On the worst day, July 23, “four horses went down, and Hall of Fame trainer Richard Mandella opted to rest his star mare, Beholder, rather than run her in a scheduled workout,” Ellio recounted. “However, on that same day, another Hall of Fame trainer, Bob Baffert said he had ‘no hesitation at all’ with running Dortmund,” also a high-priced star horse.
After the first flurry of horse deaths, Ello reported, “one of the top racing surface specialists in the country, Mick Peterson, was brought in by Del Mar officials to inspect the conditions. He gave the track a thumbs-up.”
“He did a lot of measurements, got all of his equipment out, and was pleased with what he saw,” Del Mar executive vice president of racing and industry relations Tom Robbins told Ello.
“But we have to make sure we’re doing everything we possibly can to keep the race courses as consistent as we can on a day-to-day basis,” Robbins added. “We’re all knocking on wood that after Peterson’s visit, we’re headed in the right direction.”
But more horse deaths followed. Nonetheless, Art Sherman, 79, among of the most experienced of race horse trainers, “said he felt the track was fine and sent California Chrome out,” Ello said, to win the 26th running of the $1 million Pacific Classic by leading the field from the gate to the finish.
California Chrome, the 2014 Horse of the Year after winning the Kentucky Derby and Preakness legs of the Triple Crown series, “could all but clinch that award again this year,” Ello believes, “if he continues to run anything like he did in blowing out the Pacific Classic field.”
California Chrome might also have been the most controversial horse of 2014, after he was accidentally kicked by another horse near the start of the Belmont Stakes, the third and final leg of the Triple Crown series. Racing despite an open and bleeding wound, California Chrome was whipped 20 times in the next 15 seconds, fading to fourth place, a length and a half behind the winner.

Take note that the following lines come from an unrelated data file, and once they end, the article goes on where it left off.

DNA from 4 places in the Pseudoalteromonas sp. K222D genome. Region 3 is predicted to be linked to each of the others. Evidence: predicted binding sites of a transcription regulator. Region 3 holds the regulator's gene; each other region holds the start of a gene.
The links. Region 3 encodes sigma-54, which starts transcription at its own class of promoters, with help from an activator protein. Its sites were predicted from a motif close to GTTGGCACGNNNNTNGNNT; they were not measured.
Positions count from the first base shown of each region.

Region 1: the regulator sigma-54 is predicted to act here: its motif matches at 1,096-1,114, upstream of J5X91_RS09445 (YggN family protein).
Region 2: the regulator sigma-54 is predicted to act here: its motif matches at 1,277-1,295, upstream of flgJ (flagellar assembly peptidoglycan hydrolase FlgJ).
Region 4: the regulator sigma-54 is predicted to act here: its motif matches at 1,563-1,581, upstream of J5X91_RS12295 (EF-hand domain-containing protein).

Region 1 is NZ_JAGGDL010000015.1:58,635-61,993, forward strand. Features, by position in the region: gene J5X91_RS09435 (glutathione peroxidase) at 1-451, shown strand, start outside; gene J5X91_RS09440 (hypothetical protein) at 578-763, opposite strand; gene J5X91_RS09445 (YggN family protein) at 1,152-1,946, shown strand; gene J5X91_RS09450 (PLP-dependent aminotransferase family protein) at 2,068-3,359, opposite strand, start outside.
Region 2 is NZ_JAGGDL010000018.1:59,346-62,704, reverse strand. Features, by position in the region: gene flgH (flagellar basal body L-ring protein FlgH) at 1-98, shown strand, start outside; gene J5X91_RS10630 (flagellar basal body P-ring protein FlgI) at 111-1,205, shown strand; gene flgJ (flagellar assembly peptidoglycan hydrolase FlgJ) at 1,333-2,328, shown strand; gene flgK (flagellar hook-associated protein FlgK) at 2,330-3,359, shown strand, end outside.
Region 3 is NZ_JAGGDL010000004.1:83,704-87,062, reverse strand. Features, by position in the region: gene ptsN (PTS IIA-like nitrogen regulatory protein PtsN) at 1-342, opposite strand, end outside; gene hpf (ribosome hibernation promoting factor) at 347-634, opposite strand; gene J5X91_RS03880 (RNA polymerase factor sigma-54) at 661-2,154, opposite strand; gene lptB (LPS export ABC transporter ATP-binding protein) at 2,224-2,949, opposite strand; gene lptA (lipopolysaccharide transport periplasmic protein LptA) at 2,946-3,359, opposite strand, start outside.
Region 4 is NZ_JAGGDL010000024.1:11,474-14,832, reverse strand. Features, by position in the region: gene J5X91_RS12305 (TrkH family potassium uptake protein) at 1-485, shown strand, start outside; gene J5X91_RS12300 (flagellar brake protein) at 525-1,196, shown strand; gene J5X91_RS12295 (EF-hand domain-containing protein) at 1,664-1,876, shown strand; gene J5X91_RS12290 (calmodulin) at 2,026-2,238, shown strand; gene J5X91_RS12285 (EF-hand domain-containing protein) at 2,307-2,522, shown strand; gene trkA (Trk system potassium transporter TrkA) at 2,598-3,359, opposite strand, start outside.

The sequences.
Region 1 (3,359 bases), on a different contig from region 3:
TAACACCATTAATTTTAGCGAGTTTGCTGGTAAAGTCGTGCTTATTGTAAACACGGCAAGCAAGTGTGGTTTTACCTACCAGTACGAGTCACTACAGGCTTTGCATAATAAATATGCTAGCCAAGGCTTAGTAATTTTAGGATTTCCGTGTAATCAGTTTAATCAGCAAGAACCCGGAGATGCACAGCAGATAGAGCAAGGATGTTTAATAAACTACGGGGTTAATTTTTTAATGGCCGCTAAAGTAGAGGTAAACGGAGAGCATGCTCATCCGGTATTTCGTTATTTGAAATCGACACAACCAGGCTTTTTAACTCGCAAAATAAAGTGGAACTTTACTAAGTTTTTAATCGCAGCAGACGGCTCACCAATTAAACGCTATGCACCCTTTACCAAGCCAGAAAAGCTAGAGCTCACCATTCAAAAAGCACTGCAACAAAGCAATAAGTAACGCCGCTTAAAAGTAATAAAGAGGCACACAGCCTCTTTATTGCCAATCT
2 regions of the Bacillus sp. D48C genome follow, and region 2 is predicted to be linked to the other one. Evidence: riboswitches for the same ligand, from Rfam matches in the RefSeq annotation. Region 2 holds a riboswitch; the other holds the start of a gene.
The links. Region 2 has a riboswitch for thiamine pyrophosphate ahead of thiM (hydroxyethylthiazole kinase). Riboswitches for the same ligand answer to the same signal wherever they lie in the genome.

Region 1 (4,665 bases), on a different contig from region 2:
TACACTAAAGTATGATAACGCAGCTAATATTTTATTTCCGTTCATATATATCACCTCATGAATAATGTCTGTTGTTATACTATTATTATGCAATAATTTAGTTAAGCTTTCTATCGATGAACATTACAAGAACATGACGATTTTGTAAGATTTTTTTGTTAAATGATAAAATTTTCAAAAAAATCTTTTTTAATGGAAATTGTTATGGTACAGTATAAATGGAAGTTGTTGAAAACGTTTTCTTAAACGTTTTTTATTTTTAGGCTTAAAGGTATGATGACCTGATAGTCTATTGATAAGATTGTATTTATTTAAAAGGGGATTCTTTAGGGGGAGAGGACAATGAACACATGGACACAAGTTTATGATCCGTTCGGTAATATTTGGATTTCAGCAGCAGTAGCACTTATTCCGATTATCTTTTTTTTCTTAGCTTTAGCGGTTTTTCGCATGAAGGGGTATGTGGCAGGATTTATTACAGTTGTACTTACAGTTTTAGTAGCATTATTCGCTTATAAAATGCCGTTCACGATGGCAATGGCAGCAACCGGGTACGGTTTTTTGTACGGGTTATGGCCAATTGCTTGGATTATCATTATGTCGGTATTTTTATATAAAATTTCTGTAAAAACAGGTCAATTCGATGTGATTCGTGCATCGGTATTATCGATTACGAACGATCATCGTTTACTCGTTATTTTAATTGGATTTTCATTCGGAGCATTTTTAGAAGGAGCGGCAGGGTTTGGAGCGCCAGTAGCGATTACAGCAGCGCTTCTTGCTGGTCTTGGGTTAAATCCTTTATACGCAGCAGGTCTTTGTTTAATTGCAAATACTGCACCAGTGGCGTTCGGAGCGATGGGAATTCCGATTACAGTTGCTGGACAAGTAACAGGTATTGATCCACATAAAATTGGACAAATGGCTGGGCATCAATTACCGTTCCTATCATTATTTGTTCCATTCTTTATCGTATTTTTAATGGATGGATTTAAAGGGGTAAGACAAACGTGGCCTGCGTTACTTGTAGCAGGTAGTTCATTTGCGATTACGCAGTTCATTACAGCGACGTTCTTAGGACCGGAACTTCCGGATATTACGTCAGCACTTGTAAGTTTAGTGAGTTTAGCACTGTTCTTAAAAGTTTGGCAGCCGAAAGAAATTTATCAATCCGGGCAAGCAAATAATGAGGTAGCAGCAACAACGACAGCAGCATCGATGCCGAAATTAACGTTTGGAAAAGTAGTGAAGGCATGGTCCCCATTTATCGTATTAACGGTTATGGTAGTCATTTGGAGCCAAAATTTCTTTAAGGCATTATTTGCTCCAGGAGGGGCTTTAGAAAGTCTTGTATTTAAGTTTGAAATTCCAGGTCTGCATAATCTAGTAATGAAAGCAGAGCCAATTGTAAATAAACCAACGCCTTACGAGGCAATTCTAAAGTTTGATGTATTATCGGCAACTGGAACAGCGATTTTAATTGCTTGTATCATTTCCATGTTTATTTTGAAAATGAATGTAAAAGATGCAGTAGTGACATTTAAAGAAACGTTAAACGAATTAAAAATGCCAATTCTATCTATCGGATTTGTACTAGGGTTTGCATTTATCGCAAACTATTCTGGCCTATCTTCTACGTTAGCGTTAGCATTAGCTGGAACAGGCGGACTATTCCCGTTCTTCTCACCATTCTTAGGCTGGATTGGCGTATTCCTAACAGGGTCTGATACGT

The Del Mar Thoroughbred Club, ironically, was the first track in California to require jockeys to use riding crops rather than hard leather whips.
“Running from the sound”
Explained San Diego Union-Tribune staff writer Tanya Mannes in August 2009, “At the urging of industry leaders and animal-rights activists such as Bo Derek and PETA, the Del Mar racetrack is banning whips that cause stinging – and sometimes raw welts – on horses’ hides. Instead of stiff leather, the new whips have a cushion made of softer material, such as woven fabric or supple leather that makes a ‘pop’ noise when it hits the horse. It’s not loud enough to distract other horses on the track, jockeys said.”
Elaborated Jockeys’ Guild regional manager Darrell Haire, “Instead of running from the sting, they’re running from the sound.”
The Del Mar Thoroughbred Club had already become a national leader in trying to reduce race horse injuries and deaths after 17 horses died at the track during the 2005 racing season, and 14 more died in 2006.
After the Del Mar Thoroughbred Club installed an $8 million Polytrack surface over the winter of 2006-2007, horse deaths fell to just six during the 2007 racing season.